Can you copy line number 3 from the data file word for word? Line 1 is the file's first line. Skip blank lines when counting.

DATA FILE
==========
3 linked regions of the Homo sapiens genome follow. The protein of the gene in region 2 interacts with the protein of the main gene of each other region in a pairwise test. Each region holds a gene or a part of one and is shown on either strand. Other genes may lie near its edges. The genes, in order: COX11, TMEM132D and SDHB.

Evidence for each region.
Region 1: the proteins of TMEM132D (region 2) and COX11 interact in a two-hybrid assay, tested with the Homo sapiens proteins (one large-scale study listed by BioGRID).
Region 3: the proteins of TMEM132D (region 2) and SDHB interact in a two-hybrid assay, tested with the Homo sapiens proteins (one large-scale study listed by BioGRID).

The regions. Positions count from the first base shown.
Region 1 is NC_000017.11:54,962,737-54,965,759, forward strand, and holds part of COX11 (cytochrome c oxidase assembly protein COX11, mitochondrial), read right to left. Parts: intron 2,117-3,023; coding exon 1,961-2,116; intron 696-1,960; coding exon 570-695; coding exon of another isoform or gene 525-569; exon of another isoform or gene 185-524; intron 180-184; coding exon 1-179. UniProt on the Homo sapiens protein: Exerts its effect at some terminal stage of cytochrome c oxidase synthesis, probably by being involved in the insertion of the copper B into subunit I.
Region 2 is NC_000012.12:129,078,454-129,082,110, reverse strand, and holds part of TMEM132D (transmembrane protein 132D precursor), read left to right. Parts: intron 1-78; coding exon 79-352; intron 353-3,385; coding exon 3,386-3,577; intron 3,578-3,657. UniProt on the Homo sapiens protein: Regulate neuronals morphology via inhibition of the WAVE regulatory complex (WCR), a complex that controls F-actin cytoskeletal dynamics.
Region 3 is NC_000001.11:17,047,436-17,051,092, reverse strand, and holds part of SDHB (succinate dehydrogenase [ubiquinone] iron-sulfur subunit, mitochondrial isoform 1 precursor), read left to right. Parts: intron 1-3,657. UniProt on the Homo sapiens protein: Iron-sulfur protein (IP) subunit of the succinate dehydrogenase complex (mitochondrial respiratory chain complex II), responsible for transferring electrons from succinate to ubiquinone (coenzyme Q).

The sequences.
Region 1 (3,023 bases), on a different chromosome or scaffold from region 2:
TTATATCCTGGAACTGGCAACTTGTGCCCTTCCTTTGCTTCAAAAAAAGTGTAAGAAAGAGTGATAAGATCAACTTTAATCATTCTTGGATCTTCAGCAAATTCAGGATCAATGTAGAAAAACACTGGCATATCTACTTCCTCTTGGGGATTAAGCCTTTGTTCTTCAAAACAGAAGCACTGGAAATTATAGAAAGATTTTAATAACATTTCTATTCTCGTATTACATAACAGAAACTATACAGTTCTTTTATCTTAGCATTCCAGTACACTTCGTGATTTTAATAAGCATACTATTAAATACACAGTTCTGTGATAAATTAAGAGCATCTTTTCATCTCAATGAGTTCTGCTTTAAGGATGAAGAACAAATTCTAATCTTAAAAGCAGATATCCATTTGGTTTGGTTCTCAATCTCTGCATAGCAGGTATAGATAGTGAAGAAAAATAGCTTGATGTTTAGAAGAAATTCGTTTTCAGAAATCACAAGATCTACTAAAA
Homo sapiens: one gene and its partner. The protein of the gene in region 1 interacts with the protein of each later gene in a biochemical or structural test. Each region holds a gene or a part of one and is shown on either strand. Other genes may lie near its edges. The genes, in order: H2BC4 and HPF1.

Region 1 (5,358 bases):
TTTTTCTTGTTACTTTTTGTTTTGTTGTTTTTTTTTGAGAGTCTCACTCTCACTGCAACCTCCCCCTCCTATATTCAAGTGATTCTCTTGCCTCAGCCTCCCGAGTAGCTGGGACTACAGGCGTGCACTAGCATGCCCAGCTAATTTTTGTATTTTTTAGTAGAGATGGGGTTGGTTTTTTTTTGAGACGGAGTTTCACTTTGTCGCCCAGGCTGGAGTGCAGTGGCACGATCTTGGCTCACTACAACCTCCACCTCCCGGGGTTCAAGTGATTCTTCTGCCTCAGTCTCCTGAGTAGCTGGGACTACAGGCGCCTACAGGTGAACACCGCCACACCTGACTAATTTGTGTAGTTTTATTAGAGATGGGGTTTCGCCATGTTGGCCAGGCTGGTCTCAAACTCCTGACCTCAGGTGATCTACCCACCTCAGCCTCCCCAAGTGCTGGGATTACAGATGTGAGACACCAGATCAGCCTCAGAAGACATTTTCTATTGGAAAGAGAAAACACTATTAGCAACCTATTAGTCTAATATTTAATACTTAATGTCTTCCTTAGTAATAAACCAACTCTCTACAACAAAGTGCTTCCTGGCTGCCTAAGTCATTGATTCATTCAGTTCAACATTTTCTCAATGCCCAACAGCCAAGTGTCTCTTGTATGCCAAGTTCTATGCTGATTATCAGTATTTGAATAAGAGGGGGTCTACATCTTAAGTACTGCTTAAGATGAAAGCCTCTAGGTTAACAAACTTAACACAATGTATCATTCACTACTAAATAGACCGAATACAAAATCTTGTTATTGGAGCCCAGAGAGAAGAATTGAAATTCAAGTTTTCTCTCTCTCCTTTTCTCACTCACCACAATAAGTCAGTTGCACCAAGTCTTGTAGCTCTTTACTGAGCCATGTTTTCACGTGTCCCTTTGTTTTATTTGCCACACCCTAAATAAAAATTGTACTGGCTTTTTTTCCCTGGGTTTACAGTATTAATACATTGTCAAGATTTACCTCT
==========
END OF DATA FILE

Region 1: the proteins of TMEM132D (region 2) and COX11 interact in a two-hybrid assay, tested with the Homo sapiens proteins (one large-scale study listed by BioGRID).